Collie Jeremy S.

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Jeremy S.

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  • Preprint
    End-to-end foodweb control of fish production on Georges Bank
    ( 2009-05-06) Collie, Jeremy S. ; Gifford, Dian J. ; Steele, John H.
    The ecosystem approach to management requires the productivity of individual fish stocks to be considered in the context of the entire ecosystem. In this paper, we derive an annual end-to-end budget for the Georges Bank ecosystem, based on data from the GLOBEC program and fisheries surveys for the years 1993-2002. We use this budget as the basis to construct scenarios that describe the consequences of various alterations in the Georges Bank trophic web: reduced nutrient input, increased benthic production, removal of carnivorous plankton such as jellyfish, and changes in species dominance within fish guilds. We calculate potential yields of cod and haddock for the different scenarios, and compare the results with historic catches and estimates of maximum sustainable yield (MSY) from recent stock assessments. The MSYs of cod and haddock can be met if the fish community is restructured to make them the dominant species in their respective diet-defined guilds. A return to the balance of fish species present in the first half of the 20th century would depend on an increase in the fraction of primary production going to the benthos rather than to plankton. Estimates of energy flux through the Georges Bank trophic web indicate that rebuilding the principal groundfish species to their MSY levels requires restructuring of the fish community and repartitioning of energy within the food web.
  • Preprint
    The colonial ascidian Didemnum sp. A: Current distribution, basic biology and potential threat to marine communities of the northeast and west coasts of North America
    ( 2006-10-09) Bullard, Stephan G. ; Lambert, Gretchen ; Carman, Mary R. ; Byrnes, J. ; Whitlatch, R. B. ; Ruiz, G. ; Miller, R. J. ; Harris, L. ; Valentine, Page C. ; Collie, Jeremy S. ; Pederson, J. ; McNaught, D. C. ; Cohen, A. N. ; Asch, Rebecca G. ; Dijkstra, Jennifer A. ; Heinonen, K.
    Didemnum sp. A is a colonial ascidian with rapidly expanding populations on the east and west coasts of North America. The origin of Didemum sp. A is unknown. Populations were first observed on the northeast coast of the U.S. in the late 1980s and on the west coast during the 1990s. It is currently undergoing a massive population explosion and is now a dominant member of many subtidal communities on both coasts. To determine Didemnum sp. A’s current distribution, we conducted surveys from Maine to Virginia on the east coast and from British Columbia to southern California on the west coast of the U.S. between 1998 and 2005. In nearshore locations Didemnum sp. A currently ranges from Eastport, Maine to Shinnecock Bay, New York on the east coast. On the west coast it has been recorded from Humboldt Bay to Port San Luis in California, several sites in Puget Sound, Washington, including a heavily fouled mussel culture facility, and several sites in southwestern British Columbia on and adjacent to oyster and mussel farms. The species also occurs at deeper subtidal sites (up to 81 m) off New England, including Georges, Stellwagen and Tillies Banks. On Georges Bank numerous sites within a 147 km2 area are 50-90% covered by Didemnum sp. A; large colonies cement the pebble gravel into nearly solid mats that may smother infaunal organisms. These observations suggest that Didemnum sp. A has the potential to alter marine communities and affect economically important activities such as fishing and aquaculture.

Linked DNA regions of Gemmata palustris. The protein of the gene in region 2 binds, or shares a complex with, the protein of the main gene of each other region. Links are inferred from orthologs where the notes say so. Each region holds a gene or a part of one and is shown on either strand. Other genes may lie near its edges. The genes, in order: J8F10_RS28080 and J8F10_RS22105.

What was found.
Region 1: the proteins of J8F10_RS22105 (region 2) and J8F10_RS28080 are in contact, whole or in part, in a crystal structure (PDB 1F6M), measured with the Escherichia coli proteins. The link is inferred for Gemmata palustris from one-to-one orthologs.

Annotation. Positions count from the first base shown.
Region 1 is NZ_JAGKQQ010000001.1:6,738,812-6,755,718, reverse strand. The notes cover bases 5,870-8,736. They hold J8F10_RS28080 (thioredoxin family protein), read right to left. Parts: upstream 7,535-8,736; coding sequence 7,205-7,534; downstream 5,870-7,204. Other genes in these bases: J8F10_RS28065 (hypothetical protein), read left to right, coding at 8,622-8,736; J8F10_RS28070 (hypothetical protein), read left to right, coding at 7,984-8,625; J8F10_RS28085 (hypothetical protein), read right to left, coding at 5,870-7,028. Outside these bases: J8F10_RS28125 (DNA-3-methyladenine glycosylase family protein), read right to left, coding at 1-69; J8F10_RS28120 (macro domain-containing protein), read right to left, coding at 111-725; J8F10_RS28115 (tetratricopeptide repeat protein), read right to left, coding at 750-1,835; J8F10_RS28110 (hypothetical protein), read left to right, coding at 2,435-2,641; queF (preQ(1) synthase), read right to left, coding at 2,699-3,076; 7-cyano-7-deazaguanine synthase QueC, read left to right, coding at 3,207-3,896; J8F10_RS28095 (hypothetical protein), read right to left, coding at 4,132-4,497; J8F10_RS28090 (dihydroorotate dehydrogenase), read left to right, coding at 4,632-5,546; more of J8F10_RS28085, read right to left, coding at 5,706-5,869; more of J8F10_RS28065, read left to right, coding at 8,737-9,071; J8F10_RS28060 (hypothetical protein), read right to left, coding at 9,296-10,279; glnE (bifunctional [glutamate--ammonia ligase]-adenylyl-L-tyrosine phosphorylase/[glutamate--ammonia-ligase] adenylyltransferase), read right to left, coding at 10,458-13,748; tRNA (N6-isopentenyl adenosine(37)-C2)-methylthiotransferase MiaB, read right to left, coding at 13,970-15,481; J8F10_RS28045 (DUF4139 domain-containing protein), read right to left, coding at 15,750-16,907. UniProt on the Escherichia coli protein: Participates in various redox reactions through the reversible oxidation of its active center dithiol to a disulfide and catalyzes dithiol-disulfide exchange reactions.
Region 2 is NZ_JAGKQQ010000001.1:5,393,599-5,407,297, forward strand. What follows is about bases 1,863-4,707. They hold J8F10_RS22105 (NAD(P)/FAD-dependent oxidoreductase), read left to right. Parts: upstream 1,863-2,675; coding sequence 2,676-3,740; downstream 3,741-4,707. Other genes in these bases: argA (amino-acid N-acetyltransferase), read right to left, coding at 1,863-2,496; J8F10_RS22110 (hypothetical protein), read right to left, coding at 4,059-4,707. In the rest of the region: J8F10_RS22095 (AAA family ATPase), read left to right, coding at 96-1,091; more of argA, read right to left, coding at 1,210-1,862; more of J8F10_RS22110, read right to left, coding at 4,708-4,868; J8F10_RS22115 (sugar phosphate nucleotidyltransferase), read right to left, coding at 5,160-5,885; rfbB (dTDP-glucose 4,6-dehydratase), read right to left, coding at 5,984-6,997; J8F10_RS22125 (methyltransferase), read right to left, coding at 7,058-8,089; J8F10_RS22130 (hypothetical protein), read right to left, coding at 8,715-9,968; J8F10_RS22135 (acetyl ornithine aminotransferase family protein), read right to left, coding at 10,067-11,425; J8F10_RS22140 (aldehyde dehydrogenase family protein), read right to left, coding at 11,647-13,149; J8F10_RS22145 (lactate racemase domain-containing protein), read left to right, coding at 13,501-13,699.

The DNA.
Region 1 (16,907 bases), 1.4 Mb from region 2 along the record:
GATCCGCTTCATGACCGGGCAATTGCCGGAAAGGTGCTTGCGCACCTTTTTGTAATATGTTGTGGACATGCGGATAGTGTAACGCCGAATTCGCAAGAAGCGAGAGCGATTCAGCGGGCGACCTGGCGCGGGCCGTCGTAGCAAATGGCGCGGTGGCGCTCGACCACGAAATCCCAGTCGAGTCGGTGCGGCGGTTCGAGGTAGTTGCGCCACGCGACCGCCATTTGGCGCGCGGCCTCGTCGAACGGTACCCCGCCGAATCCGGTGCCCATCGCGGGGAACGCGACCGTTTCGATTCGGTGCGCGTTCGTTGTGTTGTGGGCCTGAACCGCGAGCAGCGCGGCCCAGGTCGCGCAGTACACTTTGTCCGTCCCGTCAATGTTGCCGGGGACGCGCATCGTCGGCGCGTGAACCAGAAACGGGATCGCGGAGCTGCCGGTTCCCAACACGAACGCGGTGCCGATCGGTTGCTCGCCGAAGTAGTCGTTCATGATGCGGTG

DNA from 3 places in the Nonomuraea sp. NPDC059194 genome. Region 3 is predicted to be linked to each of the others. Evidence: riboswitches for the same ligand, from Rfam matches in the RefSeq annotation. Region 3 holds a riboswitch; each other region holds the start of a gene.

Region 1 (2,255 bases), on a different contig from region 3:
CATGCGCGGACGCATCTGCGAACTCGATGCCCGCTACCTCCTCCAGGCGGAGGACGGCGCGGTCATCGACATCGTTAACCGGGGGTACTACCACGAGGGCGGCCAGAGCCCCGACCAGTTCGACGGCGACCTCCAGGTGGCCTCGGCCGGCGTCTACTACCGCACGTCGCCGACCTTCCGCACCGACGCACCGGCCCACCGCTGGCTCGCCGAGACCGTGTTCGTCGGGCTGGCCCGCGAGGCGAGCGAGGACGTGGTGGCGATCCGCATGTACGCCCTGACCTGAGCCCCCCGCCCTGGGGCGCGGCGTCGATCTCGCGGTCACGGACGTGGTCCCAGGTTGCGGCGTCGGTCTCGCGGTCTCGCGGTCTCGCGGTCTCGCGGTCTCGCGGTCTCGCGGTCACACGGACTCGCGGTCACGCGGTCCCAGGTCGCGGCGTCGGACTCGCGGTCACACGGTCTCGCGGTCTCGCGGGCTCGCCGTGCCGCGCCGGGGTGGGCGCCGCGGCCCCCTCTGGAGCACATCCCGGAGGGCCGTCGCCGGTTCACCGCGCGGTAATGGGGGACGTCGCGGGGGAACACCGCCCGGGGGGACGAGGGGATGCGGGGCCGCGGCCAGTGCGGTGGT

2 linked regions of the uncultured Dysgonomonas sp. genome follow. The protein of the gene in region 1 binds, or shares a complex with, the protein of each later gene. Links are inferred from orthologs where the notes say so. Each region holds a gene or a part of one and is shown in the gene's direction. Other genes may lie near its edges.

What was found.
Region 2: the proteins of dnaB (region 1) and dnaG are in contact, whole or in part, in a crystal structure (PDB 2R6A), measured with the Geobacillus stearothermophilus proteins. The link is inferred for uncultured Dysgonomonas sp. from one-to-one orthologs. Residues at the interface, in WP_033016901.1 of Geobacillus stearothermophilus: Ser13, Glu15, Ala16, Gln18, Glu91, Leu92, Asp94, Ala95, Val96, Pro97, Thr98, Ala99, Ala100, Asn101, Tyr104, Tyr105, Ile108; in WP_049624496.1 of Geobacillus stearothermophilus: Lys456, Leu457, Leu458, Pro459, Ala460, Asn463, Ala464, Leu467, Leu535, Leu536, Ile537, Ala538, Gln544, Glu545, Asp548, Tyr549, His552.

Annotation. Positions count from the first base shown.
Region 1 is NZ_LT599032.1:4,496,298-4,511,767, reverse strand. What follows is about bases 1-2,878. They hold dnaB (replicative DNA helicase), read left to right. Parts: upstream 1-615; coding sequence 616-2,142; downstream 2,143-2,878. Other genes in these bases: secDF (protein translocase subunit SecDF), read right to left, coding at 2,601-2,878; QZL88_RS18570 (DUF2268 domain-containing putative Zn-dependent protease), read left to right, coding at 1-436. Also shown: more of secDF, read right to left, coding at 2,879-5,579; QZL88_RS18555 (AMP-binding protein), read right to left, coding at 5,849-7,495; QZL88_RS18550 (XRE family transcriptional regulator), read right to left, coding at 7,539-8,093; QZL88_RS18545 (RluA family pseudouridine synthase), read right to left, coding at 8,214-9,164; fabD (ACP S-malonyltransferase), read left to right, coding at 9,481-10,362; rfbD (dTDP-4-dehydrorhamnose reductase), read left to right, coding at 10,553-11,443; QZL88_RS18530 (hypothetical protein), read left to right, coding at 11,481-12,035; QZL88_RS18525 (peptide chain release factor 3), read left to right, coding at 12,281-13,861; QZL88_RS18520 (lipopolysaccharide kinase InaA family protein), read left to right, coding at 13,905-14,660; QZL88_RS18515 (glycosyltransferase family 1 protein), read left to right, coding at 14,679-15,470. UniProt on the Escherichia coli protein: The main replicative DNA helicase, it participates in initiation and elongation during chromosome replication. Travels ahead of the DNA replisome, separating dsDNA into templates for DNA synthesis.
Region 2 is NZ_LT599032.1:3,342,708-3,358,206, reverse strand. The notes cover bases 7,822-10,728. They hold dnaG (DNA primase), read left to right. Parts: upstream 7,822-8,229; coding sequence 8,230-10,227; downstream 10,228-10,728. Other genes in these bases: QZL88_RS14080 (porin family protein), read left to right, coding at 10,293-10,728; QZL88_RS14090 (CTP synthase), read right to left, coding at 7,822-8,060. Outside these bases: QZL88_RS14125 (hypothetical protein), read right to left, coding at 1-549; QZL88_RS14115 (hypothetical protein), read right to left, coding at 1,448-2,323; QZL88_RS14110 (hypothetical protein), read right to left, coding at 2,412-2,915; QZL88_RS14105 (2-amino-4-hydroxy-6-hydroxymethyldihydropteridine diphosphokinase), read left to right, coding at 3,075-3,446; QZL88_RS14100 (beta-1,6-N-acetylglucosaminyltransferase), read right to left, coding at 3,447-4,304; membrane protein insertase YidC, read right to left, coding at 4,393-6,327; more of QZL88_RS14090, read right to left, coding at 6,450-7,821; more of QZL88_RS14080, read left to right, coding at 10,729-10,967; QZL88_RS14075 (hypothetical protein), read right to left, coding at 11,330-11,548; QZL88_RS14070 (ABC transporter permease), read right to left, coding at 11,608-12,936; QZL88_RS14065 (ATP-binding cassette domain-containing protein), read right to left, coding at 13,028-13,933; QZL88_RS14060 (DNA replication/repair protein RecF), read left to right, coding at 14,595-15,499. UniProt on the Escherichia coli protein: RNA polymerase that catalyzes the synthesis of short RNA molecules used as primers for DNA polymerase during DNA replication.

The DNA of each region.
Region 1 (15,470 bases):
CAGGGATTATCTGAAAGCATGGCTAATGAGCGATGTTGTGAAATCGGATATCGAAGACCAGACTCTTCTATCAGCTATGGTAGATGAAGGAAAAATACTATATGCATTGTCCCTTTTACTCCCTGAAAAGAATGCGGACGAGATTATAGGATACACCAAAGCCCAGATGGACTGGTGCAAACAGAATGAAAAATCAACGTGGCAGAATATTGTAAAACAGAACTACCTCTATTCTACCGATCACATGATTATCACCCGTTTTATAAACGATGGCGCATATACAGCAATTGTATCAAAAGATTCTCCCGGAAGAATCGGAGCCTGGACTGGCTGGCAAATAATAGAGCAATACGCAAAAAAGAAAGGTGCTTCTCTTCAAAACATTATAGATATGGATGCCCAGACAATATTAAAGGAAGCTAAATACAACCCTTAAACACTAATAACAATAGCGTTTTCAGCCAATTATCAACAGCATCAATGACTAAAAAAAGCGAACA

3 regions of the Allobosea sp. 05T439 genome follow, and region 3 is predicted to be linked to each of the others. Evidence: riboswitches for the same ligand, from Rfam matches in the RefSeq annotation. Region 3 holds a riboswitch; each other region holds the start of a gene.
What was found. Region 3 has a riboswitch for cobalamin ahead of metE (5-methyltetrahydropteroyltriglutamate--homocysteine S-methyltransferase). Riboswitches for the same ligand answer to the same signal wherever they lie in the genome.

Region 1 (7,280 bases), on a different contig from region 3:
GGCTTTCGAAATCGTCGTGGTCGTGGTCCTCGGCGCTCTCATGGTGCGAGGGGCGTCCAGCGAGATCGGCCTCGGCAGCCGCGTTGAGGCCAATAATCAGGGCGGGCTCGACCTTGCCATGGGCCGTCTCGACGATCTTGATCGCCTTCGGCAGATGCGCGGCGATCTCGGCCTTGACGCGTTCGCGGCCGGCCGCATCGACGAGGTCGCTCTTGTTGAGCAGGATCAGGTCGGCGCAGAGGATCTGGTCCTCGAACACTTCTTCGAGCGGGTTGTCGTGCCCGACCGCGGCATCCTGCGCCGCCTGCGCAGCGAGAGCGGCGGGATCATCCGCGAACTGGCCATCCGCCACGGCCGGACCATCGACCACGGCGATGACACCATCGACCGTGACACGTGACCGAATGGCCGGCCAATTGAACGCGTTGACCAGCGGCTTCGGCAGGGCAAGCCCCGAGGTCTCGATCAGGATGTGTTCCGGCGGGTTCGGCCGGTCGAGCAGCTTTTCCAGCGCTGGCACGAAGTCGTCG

• Preprint
    Balancing end-to-end budgets of the Georges Bank ecosystem